Twitter is likely in for a big change if Elon Musk completes the deal to purchase the social-media company.
- There have been many guesses as to what Elon Musk might bring to the Twitter table including…
- Adding more money-making opportunities like advertisements, sponsored content, and premium subscriptions
- Reinstate some now-banned, high-profile individuals to the platform
- Make the app an “X everything app,” similar to WeChat in China—which helps connect users with wide-ranging services including hailing a cab, buying groceries, and booking a doctor’s appointment.
- Eliminate fake accounts, which boost perceived traffic
Why it’s news
Elon Musk recently reverted back to his original offer to buy Twitter for $54.20 a share—for a total of $44 billion.
The battle between Elon Musk and Twitter has been brewing for many months as the billionaire attempted to step down from his $44 billion deal to buy the social media company.
Now that he has officially reverted back to his original plan to buy the company things will most likely begin to move fast and Twitter will undergo some big changes.
Musk has voiced for many months that he believes Twitter should be a free speech platform with little to no restrictions. Civil liberties groups have already wrung their hands over how the site’s moderation will change, fearing a flood of hate speech and misinformation, according to Bloomberg writer Parmy Olson.
In the months after the Twitter deal closes Musk will likely begin the transition into free speech on the site as well as begin eradicating fake accounts.
One of the reasons for Musk attempting to abandon the deal in the first place was due to Twitter being dishonest about the number of fake accounts and spam bots on the platform.
Now, Musk says he wants to authenticate all real humans on the site. That means he could very well demand that his engineers shrink the total number of spambots from around 5% to under 1%. While other CEOs might give them a few years to do the job, there’s a good chance he will tell them to do it within the next six to 12 months, according to Bloomberg.
Musk also has plans to make Twitter, “the everything app.” He tweeted on Tuesday satating, “Buying Twitter is an accelerant to creating X, the everything app.”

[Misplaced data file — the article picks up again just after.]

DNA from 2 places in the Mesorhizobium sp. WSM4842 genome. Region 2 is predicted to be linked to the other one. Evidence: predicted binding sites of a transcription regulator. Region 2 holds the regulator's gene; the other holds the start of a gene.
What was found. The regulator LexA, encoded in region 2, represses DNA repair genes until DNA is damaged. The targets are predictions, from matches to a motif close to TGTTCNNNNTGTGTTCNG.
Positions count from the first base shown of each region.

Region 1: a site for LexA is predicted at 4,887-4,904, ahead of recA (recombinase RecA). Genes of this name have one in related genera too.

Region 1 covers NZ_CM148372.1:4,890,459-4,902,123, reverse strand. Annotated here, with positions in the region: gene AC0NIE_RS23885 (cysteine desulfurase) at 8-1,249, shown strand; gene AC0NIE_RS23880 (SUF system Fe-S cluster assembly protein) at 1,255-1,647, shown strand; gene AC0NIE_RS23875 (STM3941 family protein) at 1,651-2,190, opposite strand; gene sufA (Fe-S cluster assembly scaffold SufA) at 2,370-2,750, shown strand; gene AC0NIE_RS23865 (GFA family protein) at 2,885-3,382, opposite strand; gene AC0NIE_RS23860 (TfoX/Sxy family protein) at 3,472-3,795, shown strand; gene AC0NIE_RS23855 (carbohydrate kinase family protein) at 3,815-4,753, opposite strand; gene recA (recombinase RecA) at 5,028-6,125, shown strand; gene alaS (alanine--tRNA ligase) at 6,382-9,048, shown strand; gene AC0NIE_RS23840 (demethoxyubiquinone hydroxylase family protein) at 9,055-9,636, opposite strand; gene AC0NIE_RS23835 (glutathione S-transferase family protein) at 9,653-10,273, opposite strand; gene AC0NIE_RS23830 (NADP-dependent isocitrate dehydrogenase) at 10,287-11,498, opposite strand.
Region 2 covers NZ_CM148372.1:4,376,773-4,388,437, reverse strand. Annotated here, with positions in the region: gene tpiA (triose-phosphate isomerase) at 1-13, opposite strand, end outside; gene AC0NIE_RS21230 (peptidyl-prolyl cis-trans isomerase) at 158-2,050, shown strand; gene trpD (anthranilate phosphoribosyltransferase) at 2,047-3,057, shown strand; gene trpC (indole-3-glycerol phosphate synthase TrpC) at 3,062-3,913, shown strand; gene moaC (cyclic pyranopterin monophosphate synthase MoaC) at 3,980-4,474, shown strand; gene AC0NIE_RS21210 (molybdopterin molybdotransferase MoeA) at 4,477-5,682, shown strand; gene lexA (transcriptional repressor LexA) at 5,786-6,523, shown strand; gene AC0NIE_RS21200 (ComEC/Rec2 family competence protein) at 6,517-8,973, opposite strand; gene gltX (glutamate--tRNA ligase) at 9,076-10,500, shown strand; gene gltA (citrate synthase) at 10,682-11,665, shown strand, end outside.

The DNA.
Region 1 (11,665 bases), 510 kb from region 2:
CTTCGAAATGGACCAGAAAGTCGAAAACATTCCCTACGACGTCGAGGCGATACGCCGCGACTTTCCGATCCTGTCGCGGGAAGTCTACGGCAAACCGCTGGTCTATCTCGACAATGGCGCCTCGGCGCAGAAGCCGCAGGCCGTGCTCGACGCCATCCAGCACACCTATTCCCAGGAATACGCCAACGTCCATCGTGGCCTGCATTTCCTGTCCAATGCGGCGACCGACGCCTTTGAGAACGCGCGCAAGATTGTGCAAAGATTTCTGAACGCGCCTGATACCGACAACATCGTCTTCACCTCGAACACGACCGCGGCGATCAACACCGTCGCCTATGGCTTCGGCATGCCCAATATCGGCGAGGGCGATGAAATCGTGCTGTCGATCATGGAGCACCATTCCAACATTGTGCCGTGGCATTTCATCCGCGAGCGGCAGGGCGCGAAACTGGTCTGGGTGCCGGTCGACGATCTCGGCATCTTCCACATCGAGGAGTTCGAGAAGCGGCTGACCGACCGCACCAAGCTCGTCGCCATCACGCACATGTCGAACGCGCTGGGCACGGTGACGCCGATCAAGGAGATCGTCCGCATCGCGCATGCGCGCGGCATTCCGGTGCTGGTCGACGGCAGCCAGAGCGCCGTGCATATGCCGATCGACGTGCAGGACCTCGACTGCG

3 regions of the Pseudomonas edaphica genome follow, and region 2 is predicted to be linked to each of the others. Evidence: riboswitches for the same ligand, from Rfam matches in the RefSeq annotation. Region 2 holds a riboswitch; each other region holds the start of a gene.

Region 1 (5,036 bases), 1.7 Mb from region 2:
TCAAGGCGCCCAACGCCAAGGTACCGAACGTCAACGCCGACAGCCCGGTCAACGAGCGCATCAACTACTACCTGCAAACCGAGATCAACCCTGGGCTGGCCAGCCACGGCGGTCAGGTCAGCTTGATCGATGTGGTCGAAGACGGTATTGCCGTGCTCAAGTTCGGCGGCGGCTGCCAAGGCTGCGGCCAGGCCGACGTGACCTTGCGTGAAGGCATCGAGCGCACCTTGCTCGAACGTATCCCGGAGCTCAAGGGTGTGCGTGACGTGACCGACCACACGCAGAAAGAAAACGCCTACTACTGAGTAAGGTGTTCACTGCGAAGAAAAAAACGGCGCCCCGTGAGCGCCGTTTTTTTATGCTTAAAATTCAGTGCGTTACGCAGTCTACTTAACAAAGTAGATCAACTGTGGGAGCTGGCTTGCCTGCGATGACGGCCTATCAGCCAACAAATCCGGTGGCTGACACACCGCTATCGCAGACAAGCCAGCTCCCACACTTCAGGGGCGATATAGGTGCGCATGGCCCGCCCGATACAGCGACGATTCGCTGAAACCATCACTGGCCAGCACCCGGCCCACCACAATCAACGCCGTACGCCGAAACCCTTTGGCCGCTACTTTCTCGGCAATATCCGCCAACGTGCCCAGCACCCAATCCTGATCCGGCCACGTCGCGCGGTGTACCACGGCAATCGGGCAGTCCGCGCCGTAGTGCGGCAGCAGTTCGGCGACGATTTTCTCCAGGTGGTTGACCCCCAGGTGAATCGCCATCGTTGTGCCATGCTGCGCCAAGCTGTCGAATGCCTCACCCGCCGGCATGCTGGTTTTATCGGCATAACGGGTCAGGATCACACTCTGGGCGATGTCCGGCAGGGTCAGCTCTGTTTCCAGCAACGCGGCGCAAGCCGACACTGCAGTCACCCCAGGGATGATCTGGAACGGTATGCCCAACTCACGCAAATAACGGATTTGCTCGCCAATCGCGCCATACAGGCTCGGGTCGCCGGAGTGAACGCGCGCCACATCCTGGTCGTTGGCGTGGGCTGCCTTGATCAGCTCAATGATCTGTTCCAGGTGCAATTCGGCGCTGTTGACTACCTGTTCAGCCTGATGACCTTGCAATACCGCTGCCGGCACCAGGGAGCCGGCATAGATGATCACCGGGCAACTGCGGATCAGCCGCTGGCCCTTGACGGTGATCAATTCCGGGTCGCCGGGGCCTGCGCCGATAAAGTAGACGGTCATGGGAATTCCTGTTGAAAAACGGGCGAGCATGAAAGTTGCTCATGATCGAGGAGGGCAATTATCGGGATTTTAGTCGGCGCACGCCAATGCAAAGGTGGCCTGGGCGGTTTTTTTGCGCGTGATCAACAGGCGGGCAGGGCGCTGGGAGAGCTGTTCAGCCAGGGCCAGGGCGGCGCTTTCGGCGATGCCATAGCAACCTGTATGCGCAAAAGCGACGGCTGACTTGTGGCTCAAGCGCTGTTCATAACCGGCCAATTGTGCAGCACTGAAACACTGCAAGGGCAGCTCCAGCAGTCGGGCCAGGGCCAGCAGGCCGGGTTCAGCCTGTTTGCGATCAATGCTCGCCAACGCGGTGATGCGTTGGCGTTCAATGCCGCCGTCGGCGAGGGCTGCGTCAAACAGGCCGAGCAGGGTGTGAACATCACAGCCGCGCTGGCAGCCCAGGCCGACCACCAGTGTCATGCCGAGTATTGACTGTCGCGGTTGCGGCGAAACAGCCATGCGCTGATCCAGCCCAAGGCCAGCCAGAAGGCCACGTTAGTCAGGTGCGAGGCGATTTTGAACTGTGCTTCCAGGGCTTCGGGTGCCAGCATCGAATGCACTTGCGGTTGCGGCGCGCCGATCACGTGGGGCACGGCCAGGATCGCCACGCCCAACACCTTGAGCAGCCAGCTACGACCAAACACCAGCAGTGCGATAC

The idea for this is that everything would be included in one app—including Twitter.
This isn’t a brand new idea. China has had a version of this “everything app” for a while now that they refer to as “WeChat”, but the U.S. doesn’t have an equivalent—yet.
Musk seems to have plenty of ideas for the direction of Twitter, but the deal has not yet to be sealed.
Backing up a bit
The timeline between Elon Musk and Twitter is a lengthy one.
In April, Elon Musk announced that he held a 9.2% stake in Twitter, which made him the social-media company’s largest shareholder. Twitter’s stock price soared 25% after the announcement.
Later that month, the billionaire entrepreneur offered to buy all of Twitter at $54.20 per share—equaling about $44 billion. He said he originally invested in the platform because he believes it is failing in its potential to be the leading platform for free speech around the globe. In fact, he asked his 2 million followers if Twitter adhered to principles of free speech, and 70% said “no.”
Last month, Musk decided to back out of the deal, claiming there were too many fake accounts on the platform. Twitter has since sued Musk in Delaware Court of Chancery to complete the deal and requested the trial to take place in September. Musk, on the other hand, wanted to delay the trial until February 2023, stating that a case of this size takes time to prepare. Twitter was granted its wish of an expedited trial, with Chancellor Kathaleen McCormick, the presiding judge, setting a five-day trial for October. Musk then countersued Twitter, stating his reason for the termination was due to Twitter not being upfront about the number of fake accounts on the platform.
Then, Elon Musk and his legal team subpoenaed Twitter’s founder and former CEO Jack Dorsey, to get him to release documents that provide accurate information on bots and spam accounts on the social-media platform and now these documents have come out from Zatko and Musk and his lawyers have subpoenaed him as well.
Then, Musk’s text messages were revealed in court filings and it showed that Twitter co-founder Jack Dorsey tried to facilitate Musk’s Twitter takeover, which led to Musk officially reverting back to his original deal to buy the social media company.